Rare one-horned rhino at risk as Indian flood waters rise

Indian one-horn rhinos take shelter from flood waters on higher land at Kaziranga National Park, about 250 kilometers east of Guwahati, on July 10, 2017.

Story highlights

  • Flooded park in northeastern India is home to 70% of species' population.
  • Four rhinos have died in the flooding so far.

New Delhi (CNN)Poachers are seeking to take advantage of widespread monsoon flooding in India's Kaziranga National Park as animals flee in search of higher ground.

Floods have consumed about 80% of the park's total area, said director Satyendra Singh. Kaziranga National Park is home to the vulnerable greater one-horned rhino, as well as tigers and Asian elephants.
    In the past, poachers have used the floods to flush animals out into areas where they are easier to hunt. The problem arises when the animals flee past the park's boundaries, said Singh, particularly in the southern most sections which are contiguous with hilly wild areas.
    The park, in India's Assam state, is known for its contribution in helping to save the greater one-horned rhino from the brink of extinction in the last 20 years.
    Indian one-horn rhinoceros take shelter from flood waters on higher land at Kaziranga National Park.
    Today more than 70% of the species' population is found in the park, according to the International Union for the Conservation of Nature (IUCN),
    The greater one-horned rhino is currently listed as vulnerable, one rank above endangered, according to the IUCN. However, it remains at threat from poachers who value its horn.
    A UNESCO World Heritage Site, the park made international headlines in 2016 after a visit by the UK's Prince William and Duchess Kate, in which the pair were pictured feeding a baby rhino.
    Prince William, Duchess Kate feed wildlife on safari
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      Prince William, Duchess Kate feed wildlife on safari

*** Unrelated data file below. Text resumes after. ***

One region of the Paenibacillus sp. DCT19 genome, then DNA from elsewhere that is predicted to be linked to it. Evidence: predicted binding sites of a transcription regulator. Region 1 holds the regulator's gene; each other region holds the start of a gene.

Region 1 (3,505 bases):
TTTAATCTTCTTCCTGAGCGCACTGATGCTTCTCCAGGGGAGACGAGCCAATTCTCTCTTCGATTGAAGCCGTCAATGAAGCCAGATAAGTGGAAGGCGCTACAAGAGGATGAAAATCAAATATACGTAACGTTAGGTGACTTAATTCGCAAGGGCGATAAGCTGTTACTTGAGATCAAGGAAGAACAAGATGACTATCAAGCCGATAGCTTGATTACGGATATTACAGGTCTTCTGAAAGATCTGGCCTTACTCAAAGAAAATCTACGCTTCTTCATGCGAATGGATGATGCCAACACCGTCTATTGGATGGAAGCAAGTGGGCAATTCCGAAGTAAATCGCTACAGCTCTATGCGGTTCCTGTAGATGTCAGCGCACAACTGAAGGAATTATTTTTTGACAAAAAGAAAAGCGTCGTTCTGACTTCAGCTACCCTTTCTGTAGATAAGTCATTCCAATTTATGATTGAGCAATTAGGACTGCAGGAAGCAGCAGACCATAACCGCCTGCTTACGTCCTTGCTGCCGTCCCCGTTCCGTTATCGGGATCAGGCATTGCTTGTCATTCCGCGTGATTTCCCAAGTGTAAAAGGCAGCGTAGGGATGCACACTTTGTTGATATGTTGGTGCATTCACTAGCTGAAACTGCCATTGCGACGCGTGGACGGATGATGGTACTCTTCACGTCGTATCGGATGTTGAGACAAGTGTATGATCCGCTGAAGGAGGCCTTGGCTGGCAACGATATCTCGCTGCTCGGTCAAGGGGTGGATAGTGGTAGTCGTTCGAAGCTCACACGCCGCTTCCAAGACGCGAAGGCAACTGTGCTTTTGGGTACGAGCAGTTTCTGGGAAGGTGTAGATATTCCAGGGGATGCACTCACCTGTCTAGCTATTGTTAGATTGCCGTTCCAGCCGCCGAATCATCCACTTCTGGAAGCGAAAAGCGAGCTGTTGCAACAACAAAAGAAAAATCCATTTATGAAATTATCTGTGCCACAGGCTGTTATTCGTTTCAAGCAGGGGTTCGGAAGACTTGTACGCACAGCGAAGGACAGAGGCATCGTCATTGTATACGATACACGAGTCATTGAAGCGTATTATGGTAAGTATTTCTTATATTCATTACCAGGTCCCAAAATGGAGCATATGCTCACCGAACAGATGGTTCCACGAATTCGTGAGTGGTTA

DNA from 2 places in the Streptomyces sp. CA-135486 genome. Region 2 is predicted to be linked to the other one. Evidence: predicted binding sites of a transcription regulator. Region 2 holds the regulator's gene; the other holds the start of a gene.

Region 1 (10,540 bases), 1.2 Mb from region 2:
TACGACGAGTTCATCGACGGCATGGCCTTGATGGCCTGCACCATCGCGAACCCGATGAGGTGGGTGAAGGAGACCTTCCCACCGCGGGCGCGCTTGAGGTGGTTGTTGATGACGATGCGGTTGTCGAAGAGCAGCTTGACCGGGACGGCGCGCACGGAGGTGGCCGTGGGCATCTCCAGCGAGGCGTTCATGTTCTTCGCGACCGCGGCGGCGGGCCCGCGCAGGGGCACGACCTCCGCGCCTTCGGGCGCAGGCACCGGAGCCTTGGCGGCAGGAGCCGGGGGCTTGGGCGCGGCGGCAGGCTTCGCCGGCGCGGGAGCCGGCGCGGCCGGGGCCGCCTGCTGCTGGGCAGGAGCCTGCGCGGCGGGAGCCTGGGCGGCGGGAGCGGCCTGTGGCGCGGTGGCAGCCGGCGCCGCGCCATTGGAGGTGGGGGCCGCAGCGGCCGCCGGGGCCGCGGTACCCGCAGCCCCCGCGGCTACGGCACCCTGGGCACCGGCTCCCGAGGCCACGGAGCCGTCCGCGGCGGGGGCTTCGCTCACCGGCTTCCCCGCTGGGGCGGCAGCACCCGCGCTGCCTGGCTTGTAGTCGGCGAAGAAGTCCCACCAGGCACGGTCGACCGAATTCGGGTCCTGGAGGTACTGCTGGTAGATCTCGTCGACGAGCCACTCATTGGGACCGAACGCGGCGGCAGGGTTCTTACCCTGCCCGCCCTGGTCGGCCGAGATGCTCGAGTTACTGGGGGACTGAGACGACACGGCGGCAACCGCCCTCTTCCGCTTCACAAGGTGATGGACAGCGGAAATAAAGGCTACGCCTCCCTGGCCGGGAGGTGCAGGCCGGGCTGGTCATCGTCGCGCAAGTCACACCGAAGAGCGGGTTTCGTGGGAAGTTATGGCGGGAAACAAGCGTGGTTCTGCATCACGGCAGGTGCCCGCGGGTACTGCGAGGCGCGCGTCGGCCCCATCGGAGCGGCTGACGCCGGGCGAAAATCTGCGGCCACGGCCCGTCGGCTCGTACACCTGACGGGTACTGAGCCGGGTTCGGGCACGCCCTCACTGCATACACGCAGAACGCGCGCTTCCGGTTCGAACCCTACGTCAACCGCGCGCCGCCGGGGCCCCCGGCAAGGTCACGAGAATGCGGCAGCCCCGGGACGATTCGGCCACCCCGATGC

Prince William, Duchess Kate feed wildlife on safari 01:36
    In an effort to protect the animals, the park has added 150 armed police to its existing staff to patrol the border, said Singh.
    Assam state's wildlife minister, Pramila Rani Brahma, has also pushed for more resources to fight the threat of poachers, including purchasing more speedboats so that officials can get around during the flood.
    "I am trying my level best to stop the poachers. They're so skilled and so aggressive," said Brahma.
    When the rains come, villagers and police and volunteers come together to help patrol affected areas, she added, including the highways.
    "The numbers of animals being killed by poachers is decreasing (each year)," said Brahma.
    A herd of Indian hog deer swims through flood waters at Kaziranga National Park.
    Across the state, more than 1.5 million people have so far been affected by the floods, which has destroyed homes and wiped out crops.
    Three rhino calves and one adult rhino have already died in the flooding this year.
    Indian forest guard patroll on a boat A flooded area at Kaziranga National Park, about 250 kilometres east of Guwahati, on July 10, 2017
    During last year's monsoon-driven floods, 21 rhinos, including 10 calves aged between two and six months, drowned after becoming trapped.
    The deaths were considered a significant blow to the species' population, which was teetering at around 3,300 in the last IUCN count in 2013.